(HealthDay News) — For patients who have undergone curative surgery for primary colorectal cancer, intensive monitoring is associated with increased surgical treatment of recurrence compared with minimum follow-up, but it does not reduce the number of deaths, according to a study published in the Jan. 15 issue of the Journal of the American Medical Association.
John N. Primrose, MD, from the University of Southampton in the United Kingdom, and colleagues examined the effect of scheduled blood measurement of carcinoembryonic antigen (CEA) and computed tomography (CT) as follow-up for 1,202 eligible patients who underwent curative surgery for primary colorectal cancer. Participants were randomized to CEA only (n=300), CT only (n=299), CEA+CT (n=302), or minimal follow-up (follow-up only in case of symptom occurrence; n=301).
After a mean of 4.4 years of observation, the researchers detected recurrence in 199 participants (16.6%) overall. Surgical treatment of recurrence with curative intent was undertaken in 5.9% of the cohort overall, with rates of 2.3% in the minimum follow-up group, 6.7% in the CEA group, 8% in the CT group, and 6.6% in the CEA+CT group.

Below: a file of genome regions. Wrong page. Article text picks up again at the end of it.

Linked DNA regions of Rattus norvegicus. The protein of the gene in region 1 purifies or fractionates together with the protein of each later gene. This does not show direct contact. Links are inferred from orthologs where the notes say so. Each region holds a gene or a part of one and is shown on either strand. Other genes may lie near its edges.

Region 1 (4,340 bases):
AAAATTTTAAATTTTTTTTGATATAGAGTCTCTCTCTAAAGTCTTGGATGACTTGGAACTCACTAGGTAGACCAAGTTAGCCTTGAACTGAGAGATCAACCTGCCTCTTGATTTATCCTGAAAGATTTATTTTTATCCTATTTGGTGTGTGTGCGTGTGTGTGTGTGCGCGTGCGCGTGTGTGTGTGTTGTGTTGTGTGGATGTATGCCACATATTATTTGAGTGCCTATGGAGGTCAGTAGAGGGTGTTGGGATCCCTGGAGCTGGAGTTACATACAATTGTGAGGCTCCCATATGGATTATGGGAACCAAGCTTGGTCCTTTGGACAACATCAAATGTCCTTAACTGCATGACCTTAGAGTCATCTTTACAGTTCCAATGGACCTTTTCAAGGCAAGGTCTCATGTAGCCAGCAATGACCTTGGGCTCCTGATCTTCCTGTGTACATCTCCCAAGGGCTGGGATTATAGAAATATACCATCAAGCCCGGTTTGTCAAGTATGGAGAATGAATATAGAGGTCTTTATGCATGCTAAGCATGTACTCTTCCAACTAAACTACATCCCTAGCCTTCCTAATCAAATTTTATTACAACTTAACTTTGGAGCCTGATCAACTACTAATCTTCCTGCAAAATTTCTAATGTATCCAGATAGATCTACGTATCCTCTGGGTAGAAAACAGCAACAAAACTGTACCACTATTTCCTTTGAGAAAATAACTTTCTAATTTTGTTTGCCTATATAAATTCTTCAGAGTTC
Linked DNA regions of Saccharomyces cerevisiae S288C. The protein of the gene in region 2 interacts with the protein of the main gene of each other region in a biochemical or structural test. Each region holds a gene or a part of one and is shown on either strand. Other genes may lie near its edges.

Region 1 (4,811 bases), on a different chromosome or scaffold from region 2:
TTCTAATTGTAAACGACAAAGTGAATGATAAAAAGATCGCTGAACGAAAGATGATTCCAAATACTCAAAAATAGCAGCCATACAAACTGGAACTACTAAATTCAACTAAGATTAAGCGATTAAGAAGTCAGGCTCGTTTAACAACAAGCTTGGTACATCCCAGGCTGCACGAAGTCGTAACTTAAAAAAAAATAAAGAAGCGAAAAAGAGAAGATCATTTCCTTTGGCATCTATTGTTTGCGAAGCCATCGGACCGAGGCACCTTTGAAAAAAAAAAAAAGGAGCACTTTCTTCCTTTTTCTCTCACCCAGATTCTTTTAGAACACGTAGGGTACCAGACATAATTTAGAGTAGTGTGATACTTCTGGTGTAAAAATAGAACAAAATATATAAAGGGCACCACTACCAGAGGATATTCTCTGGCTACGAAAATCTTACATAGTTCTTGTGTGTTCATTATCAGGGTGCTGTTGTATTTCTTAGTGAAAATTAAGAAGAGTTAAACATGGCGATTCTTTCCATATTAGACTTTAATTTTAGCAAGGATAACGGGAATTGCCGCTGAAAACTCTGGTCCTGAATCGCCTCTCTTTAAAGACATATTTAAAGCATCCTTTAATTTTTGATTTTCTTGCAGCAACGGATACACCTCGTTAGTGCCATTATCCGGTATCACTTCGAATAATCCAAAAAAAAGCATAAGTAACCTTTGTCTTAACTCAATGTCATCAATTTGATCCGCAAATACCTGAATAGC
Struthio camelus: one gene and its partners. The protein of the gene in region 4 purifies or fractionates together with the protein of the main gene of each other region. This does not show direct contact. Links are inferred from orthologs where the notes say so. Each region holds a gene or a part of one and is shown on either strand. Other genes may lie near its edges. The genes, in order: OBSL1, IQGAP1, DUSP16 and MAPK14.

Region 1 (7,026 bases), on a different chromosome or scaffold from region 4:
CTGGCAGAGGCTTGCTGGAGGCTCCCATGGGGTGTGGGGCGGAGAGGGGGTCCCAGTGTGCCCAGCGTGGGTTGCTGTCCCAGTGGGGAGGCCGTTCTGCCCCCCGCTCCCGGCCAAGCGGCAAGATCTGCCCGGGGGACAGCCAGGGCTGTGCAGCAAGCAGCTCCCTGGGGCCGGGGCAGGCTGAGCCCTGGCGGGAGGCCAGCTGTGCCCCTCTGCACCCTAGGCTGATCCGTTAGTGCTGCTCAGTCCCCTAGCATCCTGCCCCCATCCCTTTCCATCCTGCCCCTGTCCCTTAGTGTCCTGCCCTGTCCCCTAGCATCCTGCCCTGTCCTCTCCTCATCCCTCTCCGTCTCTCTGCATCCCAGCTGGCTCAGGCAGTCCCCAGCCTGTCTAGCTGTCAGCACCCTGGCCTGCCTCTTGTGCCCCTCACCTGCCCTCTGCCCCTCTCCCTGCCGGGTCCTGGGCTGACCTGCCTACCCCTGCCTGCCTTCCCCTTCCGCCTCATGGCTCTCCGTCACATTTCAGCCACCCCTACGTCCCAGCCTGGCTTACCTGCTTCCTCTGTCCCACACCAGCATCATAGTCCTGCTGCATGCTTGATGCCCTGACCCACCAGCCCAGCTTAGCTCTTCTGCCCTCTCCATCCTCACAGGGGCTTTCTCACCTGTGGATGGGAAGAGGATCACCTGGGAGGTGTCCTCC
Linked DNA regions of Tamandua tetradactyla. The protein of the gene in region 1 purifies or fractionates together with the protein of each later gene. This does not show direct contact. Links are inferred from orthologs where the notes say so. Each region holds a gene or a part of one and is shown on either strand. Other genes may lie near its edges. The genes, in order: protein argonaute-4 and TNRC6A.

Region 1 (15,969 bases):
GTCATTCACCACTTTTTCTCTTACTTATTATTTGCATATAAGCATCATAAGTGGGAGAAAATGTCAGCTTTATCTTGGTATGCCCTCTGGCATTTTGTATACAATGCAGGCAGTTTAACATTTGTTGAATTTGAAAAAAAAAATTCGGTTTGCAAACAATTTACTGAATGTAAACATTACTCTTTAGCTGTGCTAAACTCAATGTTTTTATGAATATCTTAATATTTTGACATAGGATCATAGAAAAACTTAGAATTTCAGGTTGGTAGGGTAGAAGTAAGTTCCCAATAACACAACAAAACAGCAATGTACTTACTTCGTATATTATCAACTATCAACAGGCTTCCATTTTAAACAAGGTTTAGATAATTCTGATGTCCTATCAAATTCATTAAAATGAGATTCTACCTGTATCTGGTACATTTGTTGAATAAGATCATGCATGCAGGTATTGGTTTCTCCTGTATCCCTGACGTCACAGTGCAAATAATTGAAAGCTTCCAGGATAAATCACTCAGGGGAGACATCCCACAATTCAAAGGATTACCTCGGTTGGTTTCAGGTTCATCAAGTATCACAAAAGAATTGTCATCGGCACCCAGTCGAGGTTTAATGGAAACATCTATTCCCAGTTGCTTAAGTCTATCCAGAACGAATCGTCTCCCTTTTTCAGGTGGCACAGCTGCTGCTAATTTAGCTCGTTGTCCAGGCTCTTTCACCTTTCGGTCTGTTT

There was no significant difference in the number of deaths between the combined intensive monitoring groups (CEA, CT, CEA+CT, 18.2%) and the minimum follow-up group (15.9%; difference, 2.3% [95% CI, −2.6% to 7.1%]).
“Among patients who had undergone curative surgery for primary colorectal cancer, intensive imaging or CEA screening each provided an increased rate of surgical treatment of recurrence with curative intent compared with minimal follow-up; there was no advantage in combining CEA and CT,” the researchers wrote.
One author disclosed financial ties to GP Update Ltd.